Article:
The teachers make an effort to involve her in everything, even making a special batch of vegan biscuits for her when it was Children in Need. To celebrate a teacher’s birthday, the children were given sweets and Ebony was given a bag of vegan gummy bears that had been purchased specially for her. She came out clutching them, excited to have her own vegan sweets.

She’s always excited to go to nursery, and always seems to enjoy her time there. She tells me about the games she plays, the things she learns and the conversations she has with other children. I have gotten used to working each morning, rushing home to write as much as I can before it’s time to collect her. It’s satisfying to be able to tick things off my to-do list each day instead of cramming it all into a weekend day like I used to.

As Christmas approaches, I’m aware of just how quickly the weeks pass now. Of how quickly she is growing up. My parents saw Ebony for the first time in three months recently, they hadn’t seen her since before she started nursery, and they couldn’t believe how much she had changed. These changes slip by unnoticed by me as the days merge together, but I notice little things sometimes. How she can reach higher up in the kitchen cupboards, my little girl growing taller. How she learns new phrases and words as her vocabulary matures. How she can hold a proper conversation now as she chats to me on the way home from nursery. How old and wise she is now, and how quickly she has become the amazing little girl she is today.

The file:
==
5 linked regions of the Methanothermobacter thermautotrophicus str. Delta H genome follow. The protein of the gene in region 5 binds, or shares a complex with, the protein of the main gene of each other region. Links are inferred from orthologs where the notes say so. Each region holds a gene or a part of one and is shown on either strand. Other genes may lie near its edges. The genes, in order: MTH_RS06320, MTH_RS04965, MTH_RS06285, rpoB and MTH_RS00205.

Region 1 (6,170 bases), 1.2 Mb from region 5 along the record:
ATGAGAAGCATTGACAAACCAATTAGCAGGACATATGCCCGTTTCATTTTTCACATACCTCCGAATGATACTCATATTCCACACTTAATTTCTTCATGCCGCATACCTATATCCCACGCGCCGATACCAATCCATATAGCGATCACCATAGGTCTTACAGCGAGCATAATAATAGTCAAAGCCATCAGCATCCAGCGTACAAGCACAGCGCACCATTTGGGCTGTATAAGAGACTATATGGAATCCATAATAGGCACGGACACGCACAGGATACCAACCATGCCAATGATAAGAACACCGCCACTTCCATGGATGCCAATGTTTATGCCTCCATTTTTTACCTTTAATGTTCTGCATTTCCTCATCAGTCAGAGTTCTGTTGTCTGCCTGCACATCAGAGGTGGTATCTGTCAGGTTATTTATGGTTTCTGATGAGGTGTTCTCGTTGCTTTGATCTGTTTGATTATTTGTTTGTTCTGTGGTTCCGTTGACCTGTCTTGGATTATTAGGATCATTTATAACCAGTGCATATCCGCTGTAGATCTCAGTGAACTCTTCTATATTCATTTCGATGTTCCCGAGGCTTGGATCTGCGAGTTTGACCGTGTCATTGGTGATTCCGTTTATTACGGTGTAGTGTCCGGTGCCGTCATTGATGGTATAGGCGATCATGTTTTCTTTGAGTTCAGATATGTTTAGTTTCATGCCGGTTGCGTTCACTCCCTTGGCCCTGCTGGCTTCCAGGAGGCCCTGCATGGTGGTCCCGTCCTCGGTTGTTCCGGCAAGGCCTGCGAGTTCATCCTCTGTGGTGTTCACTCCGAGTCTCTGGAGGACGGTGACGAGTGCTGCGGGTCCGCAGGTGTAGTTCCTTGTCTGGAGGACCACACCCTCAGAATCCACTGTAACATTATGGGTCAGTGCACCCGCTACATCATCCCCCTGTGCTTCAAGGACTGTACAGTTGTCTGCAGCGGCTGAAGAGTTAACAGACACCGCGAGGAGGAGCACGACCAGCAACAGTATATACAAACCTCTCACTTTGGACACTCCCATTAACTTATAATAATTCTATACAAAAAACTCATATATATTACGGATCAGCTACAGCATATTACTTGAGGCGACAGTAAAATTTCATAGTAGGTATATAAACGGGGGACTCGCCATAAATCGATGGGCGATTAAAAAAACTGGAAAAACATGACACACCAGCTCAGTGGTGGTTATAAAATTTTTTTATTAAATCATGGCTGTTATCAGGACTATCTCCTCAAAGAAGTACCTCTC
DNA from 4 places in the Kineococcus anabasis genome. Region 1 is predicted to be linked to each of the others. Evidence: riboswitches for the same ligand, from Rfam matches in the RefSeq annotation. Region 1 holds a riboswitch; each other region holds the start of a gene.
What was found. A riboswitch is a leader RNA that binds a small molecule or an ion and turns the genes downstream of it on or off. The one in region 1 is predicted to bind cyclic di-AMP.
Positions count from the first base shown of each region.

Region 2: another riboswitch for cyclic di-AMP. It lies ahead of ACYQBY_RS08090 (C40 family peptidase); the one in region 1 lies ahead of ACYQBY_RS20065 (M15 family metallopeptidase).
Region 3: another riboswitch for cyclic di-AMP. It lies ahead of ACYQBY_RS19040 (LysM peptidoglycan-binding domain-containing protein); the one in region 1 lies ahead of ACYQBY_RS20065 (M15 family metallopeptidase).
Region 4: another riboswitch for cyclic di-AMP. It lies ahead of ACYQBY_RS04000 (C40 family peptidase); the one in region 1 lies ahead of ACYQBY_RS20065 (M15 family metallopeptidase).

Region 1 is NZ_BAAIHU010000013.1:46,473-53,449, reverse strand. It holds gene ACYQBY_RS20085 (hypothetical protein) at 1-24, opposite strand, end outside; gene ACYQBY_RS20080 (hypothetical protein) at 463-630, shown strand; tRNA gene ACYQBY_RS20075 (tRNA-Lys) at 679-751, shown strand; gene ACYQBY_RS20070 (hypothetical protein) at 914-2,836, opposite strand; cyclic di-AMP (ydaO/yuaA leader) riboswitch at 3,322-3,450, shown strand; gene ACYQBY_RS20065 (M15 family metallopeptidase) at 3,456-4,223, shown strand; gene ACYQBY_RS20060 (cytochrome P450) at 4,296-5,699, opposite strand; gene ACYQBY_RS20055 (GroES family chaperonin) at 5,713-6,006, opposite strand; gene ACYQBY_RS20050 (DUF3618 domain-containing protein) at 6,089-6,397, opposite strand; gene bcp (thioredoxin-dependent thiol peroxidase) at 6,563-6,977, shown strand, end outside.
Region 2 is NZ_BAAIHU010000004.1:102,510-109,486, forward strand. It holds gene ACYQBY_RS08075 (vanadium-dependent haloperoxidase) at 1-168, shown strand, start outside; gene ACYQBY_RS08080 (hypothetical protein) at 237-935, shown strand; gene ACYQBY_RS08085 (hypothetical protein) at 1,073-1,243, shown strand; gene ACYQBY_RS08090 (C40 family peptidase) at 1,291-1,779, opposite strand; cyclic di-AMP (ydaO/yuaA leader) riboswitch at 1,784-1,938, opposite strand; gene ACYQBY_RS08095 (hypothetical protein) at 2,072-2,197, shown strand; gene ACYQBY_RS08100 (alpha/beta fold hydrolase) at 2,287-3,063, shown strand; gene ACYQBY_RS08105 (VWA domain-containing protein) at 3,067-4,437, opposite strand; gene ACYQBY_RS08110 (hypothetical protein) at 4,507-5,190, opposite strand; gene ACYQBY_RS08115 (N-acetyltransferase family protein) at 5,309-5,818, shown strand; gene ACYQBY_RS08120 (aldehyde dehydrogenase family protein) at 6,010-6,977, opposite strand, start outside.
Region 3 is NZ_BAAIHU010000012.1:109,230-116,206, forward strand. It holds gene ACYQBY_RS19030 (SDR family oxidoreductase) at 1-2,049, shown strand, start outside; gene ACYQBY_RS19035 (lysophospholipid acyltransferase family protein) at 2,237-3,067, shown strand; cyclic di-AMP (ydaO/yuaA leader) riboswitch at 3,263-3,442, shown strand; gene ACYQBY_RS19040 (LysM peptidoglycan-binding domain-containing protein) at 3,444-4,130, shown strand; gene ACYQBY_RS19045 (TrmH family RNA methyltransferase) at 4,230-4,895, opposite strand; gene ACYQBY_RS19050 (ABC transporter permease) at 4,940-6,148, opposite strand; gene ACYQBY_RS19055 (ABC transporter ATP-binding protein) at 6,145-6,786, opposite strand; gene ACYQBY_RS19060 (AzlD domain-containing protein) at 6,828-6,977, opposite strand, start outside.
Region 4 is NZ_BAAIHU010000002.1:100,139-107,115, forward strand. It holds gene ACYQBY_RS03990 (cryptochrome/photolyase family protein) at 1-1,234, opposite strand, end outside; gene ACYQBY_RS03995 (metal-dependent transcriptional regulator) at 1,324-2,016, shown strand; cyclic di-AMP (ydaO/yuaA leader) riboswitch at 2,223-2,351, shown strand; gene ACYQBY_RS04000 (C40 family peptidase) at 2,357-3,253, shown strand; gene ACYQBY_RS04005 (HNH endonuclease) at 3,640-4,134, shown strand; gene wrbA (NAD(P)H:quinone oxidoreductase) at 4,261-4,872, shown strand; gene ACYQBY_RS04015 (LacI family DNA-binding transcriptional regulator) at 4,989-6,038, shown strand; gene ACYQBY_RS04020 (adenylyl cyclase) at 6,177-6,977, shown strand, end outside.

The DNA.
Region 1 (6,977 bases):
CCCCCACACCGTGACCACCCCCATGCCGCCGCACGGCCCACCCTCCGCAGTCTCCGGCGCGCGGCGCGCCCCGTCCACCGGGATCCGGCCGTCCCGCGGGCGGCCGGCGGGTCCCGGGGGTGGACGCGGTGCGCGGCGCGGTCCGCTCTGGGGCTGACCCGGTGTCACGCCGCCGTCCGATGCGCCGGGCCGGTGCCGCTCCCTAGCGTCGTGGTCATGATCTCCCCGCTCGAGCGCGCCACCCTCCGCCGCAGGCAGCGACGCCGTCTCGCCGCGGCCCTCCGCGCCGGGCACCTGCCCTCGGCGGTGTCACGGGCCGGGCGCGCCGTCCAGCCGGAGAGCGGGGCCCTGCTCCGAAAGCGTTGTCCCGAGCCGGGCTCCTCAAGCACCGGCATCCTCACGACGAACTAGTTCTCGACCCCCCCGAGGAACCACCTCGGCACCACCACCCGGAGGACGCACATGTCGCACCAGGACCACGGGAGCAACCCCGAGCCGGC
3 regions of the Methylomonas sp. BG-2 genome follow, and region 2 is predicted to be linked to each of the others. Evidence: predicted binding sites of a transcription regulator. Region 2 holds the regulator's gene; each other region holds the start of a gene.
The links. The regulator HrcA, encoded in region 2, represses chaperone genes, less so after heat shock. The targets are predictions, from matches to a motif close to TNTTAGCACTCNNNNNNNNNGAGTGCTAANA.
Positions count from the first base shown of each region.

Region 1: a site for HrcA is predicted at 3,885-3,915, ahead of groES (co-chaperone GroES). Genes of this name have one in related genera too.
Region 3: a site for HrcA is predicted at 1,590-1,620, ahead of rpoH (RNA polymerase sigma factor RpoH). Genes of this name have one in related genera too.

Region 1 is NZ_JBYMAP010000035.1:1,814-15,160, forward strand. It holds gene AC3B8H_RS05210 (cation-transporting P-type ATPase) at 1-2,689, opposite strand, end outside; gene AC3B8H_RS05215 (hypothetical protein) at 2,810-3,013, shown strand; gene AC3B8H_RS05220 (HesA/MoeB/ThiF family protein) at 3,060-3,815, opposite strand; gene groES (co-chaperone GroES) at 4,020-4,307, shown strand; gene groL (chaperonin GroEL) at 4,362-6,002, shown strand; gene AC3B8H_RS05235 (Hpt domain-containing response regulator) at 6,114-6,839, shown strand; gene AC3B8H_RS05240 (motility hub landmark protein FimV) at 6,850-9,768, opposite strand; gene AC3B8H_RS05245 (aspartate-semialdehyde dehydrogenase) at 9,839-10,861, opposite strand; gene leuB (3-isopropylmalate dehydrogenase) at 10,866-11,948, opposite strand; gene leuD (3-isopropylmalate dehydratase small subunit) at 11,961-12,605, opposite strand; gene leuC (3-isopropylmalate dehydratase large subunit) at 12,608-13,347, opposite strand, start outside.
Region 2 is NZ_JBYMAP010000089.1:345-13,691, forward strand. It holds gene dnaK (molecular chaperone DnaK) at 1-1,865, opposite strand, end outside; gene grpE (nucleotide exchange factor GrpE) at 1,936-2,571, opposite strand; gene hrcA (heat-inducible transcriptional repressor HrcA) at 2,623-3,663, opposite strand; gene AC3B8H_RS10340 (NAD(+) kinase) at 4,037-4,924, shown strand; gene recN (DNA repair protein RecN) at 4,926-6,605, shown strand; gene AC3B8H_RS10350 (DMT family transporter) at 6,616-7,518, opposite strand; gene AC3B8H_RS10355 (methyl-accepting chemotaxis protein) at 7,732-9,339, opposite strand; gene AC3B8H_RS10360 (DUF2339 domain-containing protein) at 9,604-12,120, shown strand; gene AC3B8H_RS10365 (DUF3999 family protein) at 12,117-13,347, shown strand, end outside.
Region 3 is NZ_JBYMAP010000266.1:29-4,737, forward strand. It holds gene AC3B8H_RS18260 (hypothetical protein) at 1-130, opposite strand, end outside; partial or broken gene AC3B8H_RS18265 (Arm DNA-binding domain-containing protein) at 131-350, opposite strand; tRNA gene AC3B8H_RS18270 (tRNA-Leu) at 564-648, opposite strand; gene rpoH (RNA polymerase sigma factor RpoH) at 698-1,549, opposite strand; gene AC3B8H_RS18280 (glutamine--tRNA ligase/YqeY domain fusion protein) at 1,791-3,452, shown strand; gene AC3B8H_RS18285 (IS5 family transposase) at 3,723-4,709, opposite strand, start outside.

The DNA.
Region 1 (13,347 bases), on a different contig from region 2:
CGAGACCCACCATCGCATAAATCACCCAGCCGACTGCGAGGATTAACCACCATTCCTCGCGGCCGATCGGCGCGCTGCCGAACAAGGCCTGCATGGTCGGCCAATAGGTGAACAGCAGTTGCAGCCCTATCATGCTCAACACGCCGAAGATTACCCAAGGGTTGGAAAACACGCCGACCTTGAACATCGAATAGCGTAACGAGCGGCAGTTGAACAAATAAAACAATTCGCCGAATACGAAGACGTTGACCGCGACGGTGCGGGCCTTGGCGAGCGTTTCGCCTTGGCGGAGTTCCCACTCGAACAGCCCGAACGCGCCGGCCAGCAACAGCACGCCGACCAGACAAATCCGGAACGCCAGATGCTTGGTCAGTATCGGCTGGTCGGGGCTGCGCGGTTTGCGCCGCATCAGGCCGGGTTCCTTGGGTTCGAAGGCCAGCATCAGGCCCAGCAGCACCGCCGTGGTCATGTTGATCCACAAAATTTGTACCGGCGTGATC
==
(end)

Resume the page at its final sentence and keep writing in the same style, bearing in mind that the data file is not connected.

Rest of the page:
Monday, 16 November 2015

Review: Activity Cards by Cardooo